For ultimate home viewing on a large hi-def screen, the movie can best be enjoyed in the Smilebox® Curved Screen Simulation. The film has been digitally remastered from original camera negatives.
This edition celebrates a decade of Cinerama filmmaking, and over five years of bringing those treasures back to life on Blu-ray and DVD for future Cinerama audiences to enjoy! In some scenes, the three-panel image is rendered almost seamless.
Generous bonus material includes: a fascinating Feature Length Audio Commentary with Cinerama historian David Coles. Also, “Bridge to Space” (1968): A 70mm short documentary shot on Merritt Island and at Cape Canaveral. And “The Rangerettes”: a deleted scene from Seven Wonders of the World featuring Kilgore College Rangerettes. Also, “Battleship Iowa Arrives in San Pedro”: a Cinerama short film shot in 2012,“Reconstructing The Best of Cinerama”: a fascinating restoration demonstration with Dave Strohmaier.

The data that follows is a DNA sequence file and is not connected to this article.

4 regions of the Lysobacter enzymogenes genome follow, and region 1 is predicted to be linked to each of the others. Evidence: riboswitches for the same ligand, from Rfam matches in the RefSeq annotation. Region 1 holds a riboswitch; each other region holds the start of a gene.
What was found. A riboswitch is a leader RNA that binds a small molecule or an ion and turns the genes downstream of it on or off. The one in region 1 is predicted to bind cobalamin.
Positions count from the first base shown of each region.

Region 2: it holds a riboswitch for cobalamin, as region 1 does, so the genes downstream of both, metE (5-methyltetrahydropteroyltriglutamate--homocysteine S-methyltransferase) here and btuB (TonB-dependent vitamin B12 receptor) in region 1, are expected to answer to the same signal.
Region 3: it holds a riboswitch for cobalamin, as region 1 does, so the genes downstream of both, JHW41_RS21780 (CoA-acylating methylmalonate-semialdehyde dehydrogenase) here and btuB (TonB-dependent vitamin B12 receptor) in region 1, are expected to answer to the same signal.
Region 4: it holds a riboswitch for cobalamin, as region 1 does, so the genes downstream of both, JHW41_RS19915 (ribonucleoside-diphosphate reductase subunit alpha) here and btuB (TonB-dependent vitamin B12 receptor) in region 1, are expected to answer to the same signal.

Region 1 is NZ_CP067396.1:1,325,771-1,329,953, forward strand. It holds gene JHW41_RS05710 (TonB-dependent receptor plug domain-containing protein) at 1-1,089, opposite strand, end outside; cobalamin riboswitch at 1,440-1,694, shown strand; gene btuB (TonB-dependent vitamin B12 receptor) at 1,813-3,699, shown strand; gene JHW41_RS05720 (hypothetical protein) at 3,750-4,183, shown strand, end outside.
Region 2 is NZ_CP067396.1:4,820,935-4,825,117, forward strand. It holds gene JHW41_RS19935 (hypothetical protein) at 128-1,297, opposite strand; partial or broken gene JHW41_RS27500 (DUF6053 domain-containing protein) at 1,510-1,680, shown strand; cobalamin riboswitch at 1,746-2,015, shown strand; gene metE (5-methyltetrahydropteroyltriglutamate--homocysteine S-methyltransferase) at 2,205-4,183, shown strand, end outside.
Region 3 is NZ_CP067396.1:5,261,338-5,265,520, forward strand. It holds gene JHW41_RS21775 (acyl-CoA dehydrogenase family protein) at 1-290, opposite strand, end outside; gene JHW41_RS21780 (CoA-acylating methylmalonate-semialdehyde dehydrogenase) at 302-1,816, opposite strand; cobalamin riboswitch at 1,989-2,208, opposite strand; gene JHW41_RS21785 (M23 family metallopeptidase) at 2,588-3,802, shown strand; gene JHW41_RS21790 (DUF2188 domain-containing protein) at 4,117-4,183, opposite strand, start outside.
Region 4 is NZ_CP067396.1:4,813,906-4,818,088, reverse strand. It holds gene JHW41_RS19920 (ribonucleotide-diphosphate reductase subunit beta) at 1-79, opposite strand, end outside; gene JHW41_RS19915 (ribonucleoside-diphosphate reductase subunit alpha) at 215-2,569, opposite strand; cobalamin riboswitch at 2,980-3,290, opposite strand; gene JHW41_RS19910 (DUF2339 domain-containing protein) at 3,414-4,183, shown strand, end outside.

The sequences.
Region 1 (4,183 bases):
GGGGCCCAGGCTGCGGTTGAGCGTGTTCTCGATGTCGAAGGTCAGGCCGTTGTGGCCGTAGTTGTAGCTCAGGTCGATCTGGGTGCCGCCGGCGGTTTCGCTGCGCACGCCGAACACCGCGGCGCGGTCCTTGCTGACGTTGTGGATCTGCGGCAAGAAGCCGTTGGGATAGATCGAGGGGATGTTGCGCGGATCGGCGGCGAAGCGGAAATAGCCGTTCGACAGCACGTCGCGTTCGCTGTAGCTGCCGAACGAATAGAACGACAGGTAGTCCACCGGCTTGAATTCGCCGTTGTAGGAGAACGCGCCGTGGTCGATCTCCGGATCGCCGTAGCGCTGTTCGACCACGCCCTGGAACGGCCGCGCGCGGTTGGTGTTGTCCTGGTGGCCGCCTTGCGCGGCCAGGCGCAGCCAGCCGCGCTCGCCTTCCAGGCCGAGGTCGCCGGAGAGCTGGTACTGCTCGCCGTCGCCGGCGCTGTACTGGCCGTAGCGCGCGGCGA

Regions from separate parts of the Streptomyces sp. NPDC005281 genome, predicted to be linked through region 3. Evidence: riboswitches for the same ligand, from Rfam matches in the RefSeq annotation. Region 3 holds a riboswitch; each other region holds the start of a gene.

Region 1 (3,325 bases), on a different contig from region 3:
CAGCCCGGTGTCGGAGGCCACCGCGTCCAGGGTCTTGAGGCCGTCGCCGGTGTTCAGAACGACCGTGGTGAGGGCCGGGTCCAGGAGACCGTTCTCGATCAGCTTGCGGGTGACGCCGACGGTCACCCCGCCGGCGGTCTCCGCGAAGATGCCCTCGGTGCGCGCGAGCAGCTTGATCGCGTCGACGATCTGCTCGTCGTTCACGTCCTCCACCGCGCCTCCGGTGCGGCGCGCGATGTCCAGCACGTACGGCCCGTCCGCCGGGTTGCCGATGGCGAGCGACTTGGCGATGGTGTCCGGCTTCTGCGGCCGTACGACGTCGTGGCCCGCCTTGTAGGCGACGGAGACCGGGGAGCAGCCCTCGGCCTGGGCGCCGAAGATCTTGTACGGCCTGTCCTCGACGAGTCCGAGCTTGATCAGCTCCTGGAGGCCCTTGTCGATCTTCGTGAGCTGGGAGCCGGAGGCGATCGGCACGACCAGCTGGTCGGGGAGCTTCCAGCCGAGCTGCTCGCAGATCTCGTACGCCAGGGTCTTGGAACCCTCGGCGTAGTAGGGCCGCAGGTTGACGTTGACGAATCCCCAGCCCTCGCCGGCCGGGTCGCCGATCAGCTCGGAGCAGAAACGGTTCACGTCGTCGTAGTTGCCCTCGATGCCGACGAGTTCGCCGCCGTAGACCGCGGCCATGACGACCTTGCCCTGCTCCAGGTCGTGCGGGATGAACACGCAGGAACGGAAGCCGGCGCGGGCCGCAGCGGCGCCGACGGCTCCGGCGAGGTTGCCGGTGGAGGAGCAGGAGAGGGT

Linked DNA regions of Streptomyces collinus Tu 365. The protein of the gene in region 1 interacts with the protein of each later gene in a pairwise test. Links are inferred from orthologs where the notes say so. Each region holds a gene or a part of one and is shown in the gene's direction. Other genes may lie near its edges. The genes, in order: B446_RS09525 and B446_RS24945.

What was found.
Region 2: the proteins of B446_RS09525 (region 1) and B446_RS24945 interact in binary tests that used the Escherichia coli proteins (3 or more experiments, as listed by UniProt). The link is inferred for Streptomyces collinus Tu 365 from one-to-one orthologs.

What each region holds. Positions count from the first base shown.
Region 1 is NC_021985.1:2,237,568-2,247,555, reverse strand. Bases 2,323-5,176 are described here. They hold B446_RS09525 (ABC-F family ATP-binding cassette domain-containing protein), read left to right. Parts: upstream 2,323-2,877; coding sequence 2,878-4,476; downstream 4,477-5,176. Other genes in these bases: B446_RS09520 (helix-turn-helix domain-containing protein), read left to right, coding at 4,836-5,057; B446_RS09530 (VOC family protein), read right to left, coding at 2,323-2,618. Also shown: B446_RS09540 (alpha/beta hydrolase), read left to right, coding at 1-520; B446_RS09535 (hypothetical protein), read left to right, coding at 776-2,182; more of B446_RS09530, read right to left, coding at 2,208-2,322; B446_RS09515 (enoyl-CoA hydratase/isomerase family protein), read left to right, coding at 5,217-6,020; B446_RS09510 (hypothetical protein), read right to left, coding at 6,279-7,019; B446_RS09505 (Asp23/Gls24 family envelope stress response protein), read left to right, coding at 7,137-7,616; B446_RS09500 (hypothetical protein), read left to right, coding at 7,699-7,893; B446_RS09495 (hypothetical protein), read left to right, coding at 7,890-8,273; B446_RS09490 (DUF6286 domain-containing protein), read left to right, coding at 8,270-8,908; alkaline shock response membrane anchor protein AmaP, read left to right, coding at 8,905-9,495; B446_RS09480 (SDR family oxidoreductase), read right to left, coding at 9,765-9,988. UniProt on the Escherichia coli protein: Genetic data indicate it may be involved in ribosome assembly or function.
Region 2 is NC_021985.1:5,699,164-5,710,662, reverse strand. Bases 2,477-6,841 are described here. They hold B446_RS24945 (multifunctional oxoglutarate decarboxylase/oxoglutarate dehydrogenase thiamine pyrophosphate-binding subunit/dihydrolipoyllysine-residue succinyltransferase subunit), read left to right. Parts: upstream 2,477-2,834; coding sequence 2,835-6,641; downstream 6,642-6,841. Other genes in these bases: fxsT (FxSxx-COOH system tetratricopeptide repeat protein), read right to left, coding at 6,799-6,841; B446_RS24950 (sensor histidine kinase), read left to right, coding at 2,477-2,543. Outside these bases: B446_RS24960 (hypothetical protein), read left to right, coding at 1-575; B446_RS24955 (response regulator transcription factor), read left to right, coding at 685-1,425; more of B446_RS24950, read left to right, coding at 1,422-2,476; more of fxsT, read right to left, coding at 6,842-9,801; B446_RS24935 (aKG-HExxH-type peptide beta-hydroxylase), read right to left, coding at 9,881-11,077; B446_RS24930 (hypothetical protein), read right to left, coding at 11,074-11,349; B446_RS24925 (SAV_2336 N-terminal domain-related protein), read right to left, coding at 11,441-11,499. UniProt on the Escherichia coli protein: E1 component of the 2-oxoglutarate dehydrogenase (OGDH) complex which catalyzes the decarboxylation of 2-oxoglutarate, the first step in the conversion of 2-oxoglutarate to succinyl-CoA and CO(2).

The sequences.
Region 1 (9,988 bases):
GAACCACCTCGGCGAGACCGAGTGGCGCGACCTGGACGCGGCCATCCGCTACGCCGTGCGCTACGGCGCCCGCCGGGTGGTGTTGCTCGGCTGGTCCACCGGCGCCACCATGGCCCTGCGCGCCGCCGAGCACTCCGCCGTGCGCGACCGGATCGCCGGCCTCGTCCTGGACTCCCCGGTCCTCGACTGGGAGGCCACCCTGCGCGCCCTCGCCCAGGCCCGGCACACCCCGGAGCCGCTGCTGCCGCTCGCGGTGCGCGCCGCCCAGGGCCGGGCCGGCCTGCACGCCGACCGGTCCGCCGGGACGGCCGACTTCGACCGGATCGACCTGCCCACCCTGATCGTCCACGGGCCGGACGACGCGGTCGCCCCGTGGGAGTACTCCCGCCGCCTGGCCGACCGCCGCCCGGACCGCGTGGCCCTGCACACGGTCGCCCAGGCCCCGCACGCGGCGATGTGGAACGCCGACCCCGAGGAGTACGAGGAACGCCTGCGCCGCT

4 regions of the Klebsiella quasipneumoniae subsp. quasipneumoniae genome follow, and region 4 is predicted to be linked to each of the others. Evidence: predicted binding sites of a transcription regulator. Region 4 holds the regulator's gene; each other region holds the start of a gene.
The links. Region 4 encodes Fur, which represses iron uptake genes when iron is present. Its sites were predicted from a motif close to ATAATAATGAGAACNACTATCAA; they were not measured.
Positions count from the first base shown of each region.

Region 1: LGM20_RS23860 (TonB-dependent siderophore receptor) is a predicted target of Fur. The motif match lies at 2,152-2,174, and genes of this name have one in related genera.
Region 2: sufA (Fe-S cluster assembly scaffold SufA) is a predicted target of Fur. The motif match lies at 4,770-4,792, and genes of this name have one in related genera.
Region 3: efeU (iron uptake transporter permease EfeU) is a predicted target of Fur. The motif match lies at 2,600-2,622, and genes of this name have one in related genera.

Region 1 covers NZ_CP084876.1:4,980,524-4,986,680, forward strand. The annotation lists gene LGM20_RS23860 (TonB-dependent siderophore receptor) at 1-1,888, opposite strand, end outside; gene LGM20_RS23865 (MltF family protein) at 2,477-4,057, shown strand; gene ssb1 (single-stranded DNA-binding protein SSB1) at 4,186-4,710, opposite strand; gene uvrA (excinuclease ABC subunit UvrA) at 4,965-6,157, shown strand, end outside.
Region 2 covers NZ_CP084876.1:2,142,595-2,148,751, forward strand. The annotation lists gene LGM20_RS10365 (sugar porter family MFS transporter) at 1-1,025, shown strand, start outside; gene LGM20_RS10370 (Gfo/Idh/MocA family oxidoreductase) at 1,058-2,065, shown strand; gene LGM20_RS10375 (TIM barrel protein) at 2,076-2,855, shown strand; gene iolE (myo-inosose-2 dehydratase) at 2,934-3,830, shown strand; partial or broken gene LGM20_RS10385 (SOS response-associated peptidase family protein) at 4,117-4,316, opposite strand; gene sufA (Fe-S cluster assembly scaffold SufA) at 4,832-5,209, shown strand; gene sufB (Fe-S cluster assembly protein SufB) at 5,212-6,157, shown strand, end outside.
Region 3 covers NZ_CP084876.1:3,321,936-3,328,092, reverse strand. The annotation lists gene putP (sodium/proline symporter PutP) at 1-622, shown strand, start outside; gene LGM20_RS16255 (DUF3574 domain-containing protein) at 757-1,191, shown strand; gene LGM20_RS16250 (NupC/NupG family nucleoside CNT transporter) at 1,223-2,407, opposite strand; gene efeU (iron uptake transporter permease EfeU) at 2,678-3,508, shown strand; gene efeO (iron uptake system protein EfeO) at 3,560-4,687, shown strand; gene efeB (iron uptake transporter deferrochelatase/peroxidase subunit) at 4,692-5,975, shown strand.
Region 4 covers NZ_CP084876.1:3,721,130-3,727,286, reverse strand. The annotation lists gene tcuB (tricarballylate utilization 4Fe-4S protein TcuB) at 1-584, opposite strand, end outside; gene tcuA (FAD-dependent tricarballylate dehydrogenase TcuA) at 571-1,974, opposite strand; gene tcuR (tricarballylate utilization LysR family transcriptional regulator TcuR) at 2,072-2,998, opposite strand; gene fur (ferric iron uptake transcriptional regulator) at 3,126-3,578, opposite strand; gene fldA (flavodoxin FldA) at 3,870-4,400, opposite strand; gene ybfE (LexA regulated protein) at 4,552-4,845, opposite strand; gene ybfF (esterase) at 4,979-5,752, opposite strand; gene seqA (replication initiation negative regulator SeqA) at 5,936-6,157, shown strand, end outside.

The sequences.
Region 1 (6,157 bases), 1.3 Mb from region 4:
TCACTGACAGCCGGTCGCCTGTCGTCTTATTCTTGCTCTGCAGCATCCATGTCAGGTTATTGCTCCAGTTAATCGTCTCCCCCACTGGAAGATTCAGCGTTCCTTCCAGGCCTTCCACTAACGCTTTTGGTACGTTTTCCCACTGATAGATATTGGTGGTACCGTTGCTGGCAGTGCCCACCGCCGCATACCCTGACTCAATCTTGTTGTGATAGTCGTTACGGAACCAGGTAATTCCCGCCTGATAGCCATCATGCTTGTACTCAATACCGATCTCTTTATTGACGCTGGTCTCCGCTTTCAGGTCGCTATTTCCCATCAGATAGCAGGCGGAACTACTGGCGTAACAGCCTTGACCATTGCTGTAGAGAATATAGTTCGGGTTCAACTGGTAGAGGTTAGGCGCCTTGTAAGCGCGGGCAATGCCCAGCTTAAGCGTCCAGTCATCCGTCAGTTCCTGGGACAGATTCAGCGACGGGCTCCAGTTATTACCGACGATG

CINERAMA’S RUSSIAN ADVENTURE brings together some of the most exquisite, jaw-dropping and beautiful sequences from over six Soviet Kinopanorama productions (the Russian equivalent of three-panel Cinerama. The film’s locations stretch from one end of Russia to the other, from the snow-covered countryside to the majestic subways of Moscow, from the deck of a whaling ship to the front seat of the Bolshoi Theater. Bing Crosby, seemingly an odd choice for narrator, uses his mellifluous voice to good effect offering both a grand and intimate view of a country and culture we still consider in conflict with our best American values. It helps to remember this film was produced in 1966 when the cold war still had heat. Flicker Alley. Blu-ray.